This week at the movies, we’ve got giant robots (Pacific Rim, starring Charlie Hunnam and Idris Elba) and old buddies (Grown Ups 2, starring Adam Sandler and Kevin James). What do the critics have to say?
Director Guillermo del Toro‘s work occupies the little-traversed area where the arthouse meets the fevered imagination of a hyperactive 10-year-old. And critics say that’s mostly a good thing in the case of Pacific Rim, a visually stunning modern creature feature that makes up in action what it lacks in characterization. When a swarm of undersea monsters threaten humanity, a crack team of pilots take up arms — in the form of giant robots — to stave off mass destruction. The pundits say Pacific Rim isn’t particularly deep, but it delivers the blockbuster goods in an unpretentious, affectionate fashion. (Check out RT’s video interviews with the cast of Pacific Rim, as well as our gallery of the biggest movie monsters.)
Critics found Grown Ups to be a lazy, lowbrow effort from talented people who should have known better; for Grown Ups 2, they’ve been even less generous, calling this sequel a mean-spirited, scatological, phoned-in bore. On the last day of school in a small New England town, Lenny (Adam Sandler) and his buddies (Kevin James, Chris Rock, and David Spade) reminisce about the old days, get into trouble with a group of frat boys, and throw a raging 1980s-themed kegger. The pundits say Grown Ups 2 is stunningly inept, an indifferently-crafted film featuring broad, tossed-off gags that barely rate a chuckle. (Check out this week’s Total Recall, in which we count down Sandler’s best-reviewed movies.)
Fruitvale Station, starring Michael B. Jordan and Octavia L. Spencer in a drama based on the true story of a young man killed by BART police on New Year’s Day 2009, is Certified Fresh at 93 percent.
The Hunt, starring Mads Mikkelsen in a psychological drama about a former high school teacher who becomes the target of his community’s ire, is Certified Fresh at 92 percent.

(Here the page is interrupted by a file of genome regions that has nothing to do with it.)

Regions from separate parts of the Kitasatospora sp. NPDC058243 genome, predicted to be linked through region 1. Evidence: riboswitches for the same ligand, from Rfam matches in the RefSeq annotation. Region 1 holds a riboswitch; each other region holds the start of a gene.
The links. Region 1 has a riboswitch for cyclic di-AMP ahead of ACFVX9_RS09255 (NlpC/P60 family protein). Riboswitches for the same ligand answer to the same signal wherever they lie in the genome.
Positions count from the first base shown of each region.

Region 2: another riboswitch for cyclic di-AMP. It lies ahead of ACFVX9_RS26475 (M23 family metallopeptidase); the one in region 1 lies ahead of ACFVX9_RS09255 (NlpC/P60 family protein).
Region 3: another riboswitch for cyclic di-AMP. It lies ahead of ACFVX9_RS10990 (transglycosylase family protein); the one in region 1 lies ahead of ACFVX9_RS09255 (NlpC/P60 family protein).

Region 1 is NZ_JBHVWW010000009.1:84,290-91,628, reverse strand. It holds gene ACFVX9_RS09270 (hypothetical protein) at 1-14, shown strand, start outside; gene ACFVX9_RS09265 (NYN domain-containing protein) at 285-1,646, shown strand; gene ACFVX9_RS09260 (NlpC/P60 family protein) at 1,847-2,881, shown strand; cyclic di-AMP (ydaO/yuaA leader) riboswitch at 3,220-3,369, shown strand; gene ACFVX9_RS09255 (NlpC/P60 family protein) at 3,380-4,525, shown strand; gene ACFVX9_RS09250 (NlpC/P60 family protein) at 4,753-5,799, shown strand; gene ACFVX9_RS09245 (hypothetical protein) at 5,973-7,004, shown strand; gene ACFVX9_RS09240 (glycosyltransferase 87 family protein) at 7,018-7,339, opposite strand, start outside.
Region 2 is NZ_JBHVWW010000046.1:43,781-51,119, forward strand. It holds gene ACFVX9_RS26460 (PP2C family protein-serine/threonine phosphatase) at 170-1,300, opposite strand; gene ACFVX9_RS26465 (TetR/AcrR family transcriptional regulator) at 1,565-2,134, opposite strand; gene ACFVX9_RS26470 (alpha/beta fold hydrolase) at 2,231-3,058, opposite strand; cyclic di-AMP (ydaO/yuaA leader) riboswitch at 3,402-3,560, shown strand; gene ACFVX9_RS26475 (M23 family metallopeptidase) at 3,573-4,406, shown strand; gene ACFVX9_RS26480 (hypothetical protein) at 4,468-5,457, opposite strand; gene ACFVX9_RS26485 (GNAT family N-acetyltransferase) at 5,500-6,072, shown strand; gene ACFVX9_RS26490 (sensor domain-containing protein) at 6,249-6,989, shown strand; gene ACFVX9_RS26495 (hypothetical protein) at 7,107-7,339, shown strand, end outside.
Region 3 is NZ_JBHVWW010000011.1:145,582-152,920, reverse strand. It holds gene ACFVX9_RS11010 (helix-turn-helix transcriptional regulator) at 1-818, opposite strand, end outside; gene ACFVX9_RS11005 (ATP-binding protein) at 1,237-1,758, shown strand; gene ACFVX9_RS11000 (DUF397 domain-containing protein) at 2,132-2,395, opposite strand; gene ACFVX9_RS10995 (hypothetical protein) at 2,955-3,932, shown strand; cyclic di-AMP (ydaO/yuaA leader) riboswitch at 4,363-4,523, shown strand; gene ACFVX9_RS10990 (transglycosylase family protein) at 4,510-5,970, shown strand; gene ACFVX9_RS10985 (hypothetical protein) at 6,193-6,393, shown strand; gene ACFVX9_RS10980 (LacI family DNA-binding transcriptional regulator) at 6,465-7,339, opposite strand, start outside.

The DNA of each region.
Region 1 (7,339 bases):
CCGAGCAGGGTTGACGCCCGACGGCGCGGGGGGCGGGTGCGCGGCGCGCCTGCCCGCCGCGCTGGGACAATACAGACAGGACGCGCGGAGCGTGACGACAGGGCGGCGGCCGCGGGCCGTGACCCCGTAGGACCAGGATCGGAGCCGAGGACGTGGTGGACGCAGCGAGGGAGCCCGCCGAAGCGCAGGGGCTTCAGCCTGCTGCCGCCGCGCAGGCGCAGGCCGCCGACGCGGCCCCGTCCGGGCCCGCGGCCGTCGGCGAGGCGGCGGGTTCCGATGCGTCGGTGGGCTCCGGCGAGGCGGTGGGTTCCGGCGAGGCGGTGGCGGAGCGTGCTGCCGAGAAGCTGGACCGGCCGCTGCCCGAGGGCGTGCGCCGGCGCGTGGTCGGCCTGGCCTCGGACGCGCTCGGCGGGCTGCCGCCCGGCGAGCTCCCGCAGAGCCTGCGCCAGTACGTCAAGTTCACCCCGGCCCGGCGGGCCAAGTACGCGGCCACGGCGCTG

Still Mine, starring James Cromwell and Geneviève Bujold in a drama about a man who runs afoul of his town’s zoning board when he tries to build a house to accommodate his ailing wife, is at 86 percent.
Crystal Fairy, starring Michael Cera and Gaby Hoffmann in a comedy about a drug enthusiast and a free-spirited hippie on a road trip through Chile, is at 84 percent.
Terms And Conditions May Apply, a documentary about how corporations and government agencies access data from internet searches, is at 82 percent.
V/H/S/2, a horror anthology about a pair of private eyes who stumble upon a cache of disturbing videotapes in their search for a missing student, is at 71 percent.
Israel: A Home Movie, a documentary featuring amateur films made by citizens during the nation’s formative years, is at 63 percent.
The Hot Flashes, starring Brooke Shields and Daryl Hannah in a comedy about a group of middle-aged women who challenge the local high school girls’ basketball team to a charity tournament, is at 46 percent.
Pawn Shop Chronicles, starring Paul Walker and Elijah Wood in a dark comedy featuring three stories set in a small town pawn shop, is at 20 percent.
Killing Season, starring Robert De Niro and John Travolta in a thriller about a reclusive veteran who meets a suspicious outsider, is at 17 percent.